5 ways to reduce light pollution in cities

If you live in a city like most people, you probably can’t see the Milky Way at night. Maybe you’ve never even spotted it at all. The night sky in most cities is a pink glow with only the moon, bright stars, and passing airplanes visible.

Light pollution is the form of pollution that most people have forgotten. Light pollution occurs when extra light from large cities filters into the night sky. It causes problems such as adding to carbon emissions, interfering with animal migration, and blocking nighttime views. While brightened skies may not be as important as environmental pollution, light pollution still hurts wildlife, energy resources, and human health. Here are 5 ways light pollution can be reduced.

Light Pollution Solutions #1: Smart Energy Management System

You’re in bed but you can’t sleep, because the street lights outside is too bright. Imagine if you could send a text and have the light turned off a few moments later.

This technology may soon be possible, thanks to smart energy management systems. This lighting solution would allow you to control one or many streetlights remotely. It works for many types of LED street lights, solar street lights and even the all in one solar street lights.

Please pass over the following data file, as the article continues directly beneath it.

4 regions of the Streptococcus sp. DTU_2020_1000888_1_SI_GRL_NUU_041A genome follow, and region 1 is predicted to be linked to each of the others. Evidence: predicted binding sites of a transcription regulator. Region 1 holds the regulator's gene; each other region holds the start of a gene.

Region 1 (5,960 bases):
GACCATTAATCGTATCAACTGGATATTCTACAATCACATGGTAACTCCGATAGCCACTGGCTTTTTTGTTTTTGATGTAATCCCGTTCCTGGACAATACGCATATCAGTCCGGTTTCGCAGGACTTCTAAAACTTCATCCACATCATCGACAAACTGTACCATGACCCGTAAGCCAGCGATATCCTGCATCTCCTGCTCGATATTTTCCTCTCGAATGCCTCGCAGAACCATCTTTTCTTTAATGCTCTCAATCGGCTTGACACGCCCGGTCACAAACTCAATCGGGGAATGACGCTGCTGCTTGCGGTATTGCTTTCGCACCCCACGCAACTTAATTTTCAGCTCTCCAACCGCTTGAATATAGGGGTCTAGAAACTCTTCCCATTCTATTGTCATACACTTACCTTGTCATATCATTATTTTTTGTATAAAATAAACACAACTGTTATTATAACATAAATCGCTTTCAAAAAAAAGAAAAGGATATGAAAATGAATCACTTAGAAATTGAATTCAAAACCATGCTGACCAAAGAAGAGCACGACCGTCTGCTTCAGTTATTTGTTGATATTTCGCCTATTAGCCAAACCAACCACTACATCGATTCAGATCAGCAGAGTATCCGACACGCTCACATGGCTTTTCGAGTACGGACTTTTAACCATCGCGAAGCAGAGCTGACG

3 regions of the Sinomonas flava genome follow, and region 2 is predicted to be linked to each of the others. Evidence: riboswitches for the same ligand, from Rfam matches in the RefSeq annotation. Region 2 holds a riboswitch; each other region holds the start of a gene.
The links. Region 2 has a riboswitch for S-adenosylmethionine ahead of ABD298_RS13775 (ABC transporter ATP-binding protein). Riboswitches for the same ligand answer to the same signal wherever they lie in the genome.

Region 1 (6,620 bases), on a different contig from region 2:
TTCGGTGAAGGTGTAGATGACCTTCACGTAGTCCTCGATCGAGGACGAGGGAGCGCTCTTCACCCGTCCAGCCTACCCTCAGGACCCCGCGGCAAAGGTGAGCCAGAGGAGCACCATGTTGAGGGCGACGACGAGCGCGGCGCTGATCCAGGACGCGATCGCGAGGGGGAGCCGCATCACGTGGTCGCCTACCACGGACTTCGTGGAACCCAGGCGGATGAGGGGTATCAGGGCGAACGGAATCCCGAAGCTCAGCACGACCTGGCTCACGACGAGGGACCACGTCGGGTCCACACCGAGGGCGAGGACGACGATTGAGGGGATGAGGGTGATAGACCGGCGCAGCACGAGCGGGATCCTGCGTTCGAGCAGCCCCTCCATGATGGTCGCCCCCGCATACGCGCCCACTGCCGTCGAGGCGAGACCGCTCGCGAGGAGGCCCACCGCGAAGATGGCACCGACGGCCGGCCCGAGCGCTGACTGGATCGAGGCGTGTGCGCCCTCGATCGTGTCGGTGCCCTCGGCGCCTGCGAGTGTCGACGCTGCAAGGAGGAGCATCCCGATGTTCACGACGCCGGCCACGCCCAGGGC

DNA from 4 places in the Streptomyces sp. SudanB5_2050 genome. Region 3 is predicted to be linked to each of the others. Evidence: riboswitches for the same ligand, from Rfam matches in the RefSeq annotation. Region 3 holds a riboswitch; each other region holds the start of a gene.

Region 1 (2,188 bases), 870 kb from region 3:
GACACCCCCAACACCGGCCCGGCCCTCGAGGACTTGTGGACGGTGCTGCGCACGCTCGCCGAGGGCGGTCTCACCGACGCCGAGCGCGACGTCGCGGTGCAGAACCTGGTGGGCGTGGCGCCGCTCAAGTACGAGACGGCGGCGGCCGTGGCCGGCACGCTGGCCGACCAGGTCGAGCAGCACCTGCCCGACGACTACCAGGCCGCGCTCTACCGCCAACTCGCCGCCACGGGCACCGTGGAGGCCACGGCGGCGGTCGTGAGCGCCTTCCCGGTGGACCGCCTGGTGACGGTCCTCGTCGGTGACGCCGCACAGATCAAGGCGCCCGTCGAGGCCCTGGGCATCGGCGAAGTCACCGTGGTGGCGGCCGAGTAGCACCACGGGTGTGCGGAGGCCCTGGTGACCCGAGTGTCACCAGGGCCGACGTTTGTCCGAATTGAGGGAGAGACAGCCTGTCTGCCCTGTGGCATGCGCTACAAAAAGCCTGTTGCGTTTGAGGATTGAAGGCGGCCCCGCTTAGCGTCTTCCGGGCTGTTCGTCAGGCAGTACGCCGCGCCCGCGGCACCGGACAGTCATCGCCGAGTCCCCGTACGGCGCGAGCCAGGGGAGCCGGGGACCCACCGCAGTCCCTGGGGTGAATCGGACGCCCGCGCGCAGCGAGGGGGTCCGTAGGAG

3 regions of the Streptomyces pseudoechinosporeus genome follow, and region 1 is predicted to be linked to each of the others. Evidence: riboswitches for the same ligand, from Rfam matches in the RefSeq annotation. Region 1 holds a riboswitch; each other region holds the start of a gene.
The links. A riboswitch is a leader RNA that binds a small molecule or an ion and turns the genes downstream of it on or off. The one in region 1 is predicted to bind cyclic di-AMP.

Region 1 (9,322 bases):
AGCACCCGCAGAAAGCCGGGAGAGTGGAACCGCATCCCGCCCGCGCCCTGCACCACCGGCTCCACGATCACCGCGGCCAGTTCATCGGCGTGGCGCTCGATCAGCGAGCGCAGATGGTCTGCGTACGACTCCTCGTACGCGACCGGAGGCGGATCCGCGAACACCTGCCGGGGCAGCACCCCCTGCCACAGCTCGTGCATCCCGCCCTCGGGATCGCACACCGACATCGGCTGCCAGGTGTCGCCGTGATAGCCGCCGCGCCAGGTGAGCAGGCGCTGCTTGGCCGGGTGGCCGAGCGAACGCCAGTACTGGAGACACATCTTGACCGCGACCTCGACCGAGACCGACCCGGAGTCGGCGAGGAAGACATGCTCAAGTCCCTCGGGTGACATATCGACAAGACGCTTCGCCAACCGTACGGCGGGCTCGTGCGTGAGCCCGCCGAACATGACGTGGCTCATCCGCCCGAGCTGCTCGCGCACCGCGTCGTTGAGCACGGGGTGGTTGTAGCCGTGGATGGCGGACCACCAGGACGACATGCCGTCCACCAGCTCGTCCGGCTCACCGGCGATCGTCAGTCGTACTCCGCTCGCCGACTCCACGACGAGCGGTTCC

The system gives you access to live, current information, so the right amount of light is given where and when needed. If it is not needed, the light can be turned off, dimmed, or placed on a schedule. This solution uses the lighting system already in place, turning it into the system of the future.

The detailed system reduces energy loss and allows the lighting network to run as smoothly as possible. Since lights are controlled wirelessly from a central system, they can be adjusted for any reason. Some examples are changes in weather, circumstances, or a person’s need.

“If there is a football match, the lights in the area can be told to come on when everyone is leaving and dimmed after they have gone. The technology allows you to adapt to circumstance.”

In the past, such systems were only made for individual houses and businesses and were expensive. They could not be used for street lamps until now, since costs have been lowered. The systems can be used with existing lamps, so they only need to be updated and not replaced.

Light Pollution Solutions #2: Start with ‘A Big Switch-Off’

Light Pollution Solutions #2: Start with ‘A Big Switch-Off’

The cheapest, most obvious, and most effective light pollution solution is to start turning things off.

There is a time and place for outdoor lighting—during after-dark activities, for instance. But many of us burn porch and spot lighting because it gives us a sense of security.

There’s little data to support the idea that outdoor lighting reduces crime. Turn on the LED or solar streetlights only when you need them, or use portable lighting. Turn them off when you don’t need them.

Light Pollution Solutions #3: Choose a Light with a Right Lens Angle—Low Glare Lighting Fixtures